1. JoAnna, oh, that beautiful ultrasound and headstone took my breath away! God bless Baby Wahlund!

    And, your response was excellent. You know, I never understood why some of our more liberal friends cannot see a moral difference between an unborn child dying by natural causes or by unnatural (but willful) suction machines and knives. Makes no logical sense to me....

    1. Are you vegetarians? If not how is the life of a human fertilized egg or fetus so important but you eat an animal a day

  2. Thank you so much!

    I tried to obtain an ultrasound pic of my baby lost to miscarriage, but it was no longer in my file...

    wish I had the same tangible reminder you do, but baby lives in my heart and I cannot wait to meet him or her someday in heaven!

  3. And yes Leila...the difference they claim to "not see" is so huge!

    It is the differnce between a poor child being accidentally hit by a car in the street while crossing with his mother and a mother PURPOSEFULLY THROWING her child into the path of an oncoming car.

    I dare any pro-choicer to claim there is no difference.

  4. Ugh. I had a miscarriage too (and a D&C afterward) and I too am so, excuse my french, pissed off, that abortion advocates act like its the same thing. Anyone with two brain cells to rub together should realize it is completely different.

    I read a few books about dealing with grief after a pregnancy loss, and it really, really bothered me that they included women who'd had abortions as part of this group who lost a pregnancy. Hello! They didn't lose it, they threw it away like a piece of trash. Women who have miscarriages, who would have fought tooth and nail to keep their babies, do not deserve to be lumped in with women who (for whatever reason) willingly ended their pregnancies.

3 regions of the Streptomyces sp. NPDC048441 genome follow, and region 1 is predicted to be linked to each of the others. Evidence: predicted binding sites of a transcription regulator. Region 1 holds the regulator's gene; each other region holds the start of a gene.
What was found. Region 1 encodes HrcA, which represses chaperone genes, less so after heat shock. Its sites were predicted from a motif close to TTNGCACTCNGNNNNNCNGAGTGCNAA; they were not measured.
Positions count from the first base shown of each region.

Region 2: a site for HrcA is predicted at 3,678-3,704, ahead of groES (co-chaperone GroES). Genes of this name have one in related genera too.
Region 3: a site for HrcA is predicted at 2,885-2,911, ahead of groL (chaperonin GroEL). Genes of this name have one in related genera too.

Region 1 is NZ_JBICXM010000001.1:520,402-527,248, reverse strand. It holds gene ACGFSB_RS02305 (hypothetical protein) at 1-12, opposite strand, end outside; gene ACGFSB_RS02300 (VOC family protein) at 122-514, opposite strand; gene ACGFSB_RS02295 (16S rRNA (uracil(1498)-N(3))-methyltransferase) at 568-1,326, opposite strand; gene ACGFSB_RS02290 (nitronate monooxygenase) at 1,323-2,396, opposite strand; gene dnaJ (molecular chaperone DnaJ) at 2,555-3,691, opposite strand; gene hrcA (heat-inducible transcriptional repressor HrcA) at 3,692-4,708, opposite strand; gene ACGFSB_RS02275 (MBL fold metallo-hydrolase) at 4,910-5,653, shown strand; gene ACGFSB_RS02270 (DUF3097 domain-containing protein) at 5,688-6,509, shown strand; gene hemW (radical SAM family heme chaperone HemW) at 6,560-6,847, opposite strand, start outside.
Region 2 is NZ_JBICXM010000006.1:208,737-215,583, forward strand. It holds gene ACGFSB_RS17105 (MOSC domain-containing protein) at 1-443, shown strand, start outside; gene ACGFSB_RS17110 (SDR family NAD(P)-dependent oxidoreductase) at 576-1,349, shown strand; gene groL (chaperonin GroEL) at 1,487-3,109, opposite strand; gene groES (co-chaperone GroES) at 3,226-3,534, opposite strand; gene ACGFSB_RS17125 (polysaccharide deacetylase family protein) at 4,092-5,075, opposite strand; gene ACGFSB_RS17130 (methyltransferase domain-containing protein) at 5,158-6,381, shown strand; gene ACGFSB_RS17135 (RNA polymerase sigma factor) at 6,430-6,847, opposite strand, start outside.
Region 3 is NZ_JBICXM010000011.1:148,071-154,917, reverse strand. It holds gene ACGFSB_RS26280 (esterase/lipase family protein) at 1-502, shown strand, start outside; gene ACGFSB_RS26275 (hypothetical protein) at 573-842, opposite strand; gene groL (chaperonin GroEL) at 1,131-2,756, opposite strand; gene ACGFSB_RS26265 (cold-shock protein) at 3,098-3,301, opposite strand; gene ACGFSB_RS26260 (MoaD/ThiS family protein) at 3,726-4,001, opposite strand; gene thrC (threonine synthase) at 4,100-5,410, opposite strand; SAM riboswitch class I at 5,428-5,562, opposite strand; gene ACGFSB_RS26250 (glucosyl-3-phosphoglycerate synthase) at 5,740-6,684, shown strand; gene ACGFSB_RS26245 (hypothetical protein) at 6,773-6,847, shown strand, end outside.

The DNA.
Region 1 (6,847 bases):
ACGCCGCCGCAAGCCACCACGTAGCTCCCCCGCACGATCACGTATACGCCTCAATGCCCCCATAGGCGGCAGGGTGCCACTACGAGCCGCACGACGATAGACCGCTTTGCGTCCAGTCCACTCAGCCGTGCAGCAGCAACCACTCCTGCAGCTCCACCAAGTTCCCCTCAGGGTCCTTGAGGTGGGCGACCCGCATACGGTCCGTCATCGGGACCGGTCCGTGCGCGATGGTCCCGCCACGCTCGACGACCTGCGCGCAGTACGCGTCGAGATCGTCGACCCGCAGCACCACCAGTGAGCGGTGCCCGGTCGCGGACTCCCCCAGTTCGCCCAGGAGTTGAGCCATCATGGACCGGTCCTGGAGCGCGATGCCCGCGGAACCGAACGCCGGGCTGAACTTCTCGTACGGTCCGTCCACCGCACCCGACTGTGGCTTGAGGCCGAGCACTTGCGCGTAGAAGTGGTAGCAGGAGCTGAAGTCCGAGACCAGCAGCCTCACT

5. These are great posts, JoAnna. I've all but given up wasting my breath trying to explain things to pro-choicers and I know I shouldn't. I don't even post certain things on FB, because I know the people that need to read it won't bother.

  6. Living for the Lord,

    My midwife gave me that picture after the ultrasound, and she said, "You probably don't want this right now, but someday you'll be glad to have it." She was so right and I am very grateful to her.

  7. JoAnna, you said: "Why doesn't the hospital perform the procedure on women with living, healthy babies? Obviously, there is some difference, otherwise there would be no need for abortion facilities."

    First, you meant "fetuses" not babies. Please use the correct terminology. Secondly, the difference is political, not medical.

    Finally, you know that Crowepps is right, you said it yourself when you said "Technically, this is true." Yes. The law is technical, and details are important. Definitions of words are especially important.

    I understand that you believe that terminating a pregnancy is wrong under certain circumstances. Most certainly is would be wrong for you. But you are not able to speak for all people, Catholic and non-Catholic alike. What you are saying will be just the right advice for some people, but not all people. Legislation needs to work for all people, just like a bridge needs to work for all traffic loads, not just the average. (Yes, my profession is technical design and analysis). Legislation is just too unwieldy to cover difficult and personal medical decisions.

    Whatever your thoughts are the rights of a fetus, the scope of decisions on this matter that you have a moral right to make is limited to yourself. Even if Government did have right to make this call for all women, it would be a very difficult, technical piece of legislation that would fail because it could not cater for all situations. Such legislation would cost women's lives, make no mistake.